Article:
Round Church Talks

2017-2018 Academic Year

We aim to provide a setting in which sceptics, agnostics, and believers can examine and explore Christian belief, its implications and its alternatives in the 21st century. Our goal is to give people the chance to reflect on the ‘big picture’ questions of life in a context which allows for robust, honest, critical and courteous dialogue. 

Talks are located at the Round Church with doors opening at 7pm, followed by lecture and Q&A from 7:30-8:45pm.


For links to our previously recorded talks, click HERE.


Autumn 2017


FRIDAY, OCTOBER 27 - "I'm Not Me: Shame and the Self with St. Paul"

Dr. Jonathan Linebaugh, Lecturer in the Faculty of Divinity at the University of Cambridge
Brené Brown--Houston based "vulnerability researcher" and TED Talk phenomenon--seems to have touched a nerve with her honest words about shame and empathy. Forty million or so views suggest that her diagnosis of an "epidemic of shame" is resonating deep in the open wounds of personal experience. As Brown defines it, in contrast to guilt which is about behaviour ("I made a mistake"), shame is about the self ("I am a mistake"). Is there any good news for the suffering self? For Brown, empathy--vulnerability meeting vulnerability--is the only antidote. But Bob Dylan finds something else to say: "Thank God, I'm not me." This is the route I'll take, both the "thank God" as this talk will draw on the resources of Christian theology and the "I'm not me" as I'll suggest that "I" am not the final answer to the question "Who am I?".


TUESDAY, OCTOBER 31 - "Reformation 500: The Truth of the Gospel"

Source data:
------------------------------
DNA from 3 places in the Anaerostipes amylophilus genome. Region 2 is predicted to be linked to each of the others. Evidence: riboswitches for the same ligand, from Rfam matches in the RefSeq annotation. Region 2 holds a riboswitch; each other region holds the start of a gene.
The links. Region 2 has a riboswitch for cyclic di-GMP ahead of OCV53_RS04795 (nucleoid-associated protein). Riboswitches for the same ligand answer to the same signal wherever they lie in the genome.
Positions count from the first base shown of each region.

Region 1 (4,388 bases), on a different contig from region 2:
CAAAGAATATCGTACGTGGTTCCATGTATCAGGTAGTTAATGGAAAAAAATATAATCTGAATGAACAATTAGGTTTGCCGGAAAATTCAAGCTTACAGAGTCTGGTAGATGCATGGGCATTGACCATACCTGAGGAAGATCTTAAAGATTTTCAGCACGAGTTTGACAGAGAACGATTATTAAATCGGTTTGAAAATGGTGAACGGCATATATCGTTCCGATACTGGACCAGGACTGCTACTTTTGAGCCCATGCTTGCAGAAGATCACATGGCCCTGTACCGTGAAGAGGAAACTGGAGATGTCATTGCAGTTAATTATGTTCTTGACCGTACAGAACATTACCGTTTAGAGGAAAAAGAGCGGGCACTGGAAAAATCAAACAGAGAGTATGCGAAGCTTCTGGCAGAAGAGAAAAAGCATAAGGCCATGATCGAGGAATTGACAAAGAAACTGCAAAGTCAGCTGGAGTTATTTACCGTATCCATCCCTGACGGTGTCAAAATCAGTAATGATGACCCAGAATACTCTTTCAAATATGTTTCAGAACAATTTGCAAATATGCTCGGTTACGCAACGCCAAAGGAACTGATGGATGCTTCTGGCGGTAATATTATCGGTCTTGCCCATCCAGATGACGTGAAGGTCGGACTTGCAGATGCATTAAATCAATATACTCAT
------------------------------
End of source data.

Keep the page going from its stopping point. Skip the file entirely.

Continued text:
Great St. Mary's Church, 
7:00 - 8:30pm 

Steve Midgley, Senior Minister at Christ Church Cambridge;
Andrew Fellows, Director of Round Church, Cambridge;
Dr. Jonathan Linebaugh, Lecturer in the Faculty of Divinity at the University of Cambridge
To mark the 500 year anniversary of the Reformation, a city-wide church service celebrates the truth of the gospel. In 1516 at Cambridge University, the Dutch scholar Erasmus translated the Greek and Latin edition of the New Testament, which for centuries had only been available in the Latin translation of Jerome's Vulgate. Unbeknownst to Erasmus, a chain reaction would ensue. Erasmus' work provided scholars with access to the original Greek would eventually lead to the unlocking of the gospel of grace for Martin Luther. Luther then lit the fire of the Reformation when he nailed his 95 Theses on the door of Wittenberg Castle on October 31, 1517, thus, leading to the reformation of the Roman Catholic Church, the reviving of essential Christian doctrines, and revolutionising the landscape throughout Europe.


Service Outline:

Call to Worship and Introduction - Steve Midgley
Prayer and Talk - Andrew Fellows - "Historical Context and Today"
Hymn -  "And Can It Be"
Sermon and prayer - Dr. Jonathan A. Linebaugh - "The Truth Of The Gospel"
Hymn - "A Mighty Fortress Is Our God"
Benediction - Steve Midgley

FRIDAY EVENING 10th NOVEMBER, AND SATURDAY 11th NOVEMBER - Forming A Christian Mind Conference (FACM 2017)

Forming a Christian Mind (FACM) explores how the Christian faith interacts with personal and academic development. It aims to help postgraduates and post-docs to develop their capacity to think biblically about their discipline and address the tensions between secular and Christian perspectives on their subject, both in the university and in wider society.

You can find out more information and register HERE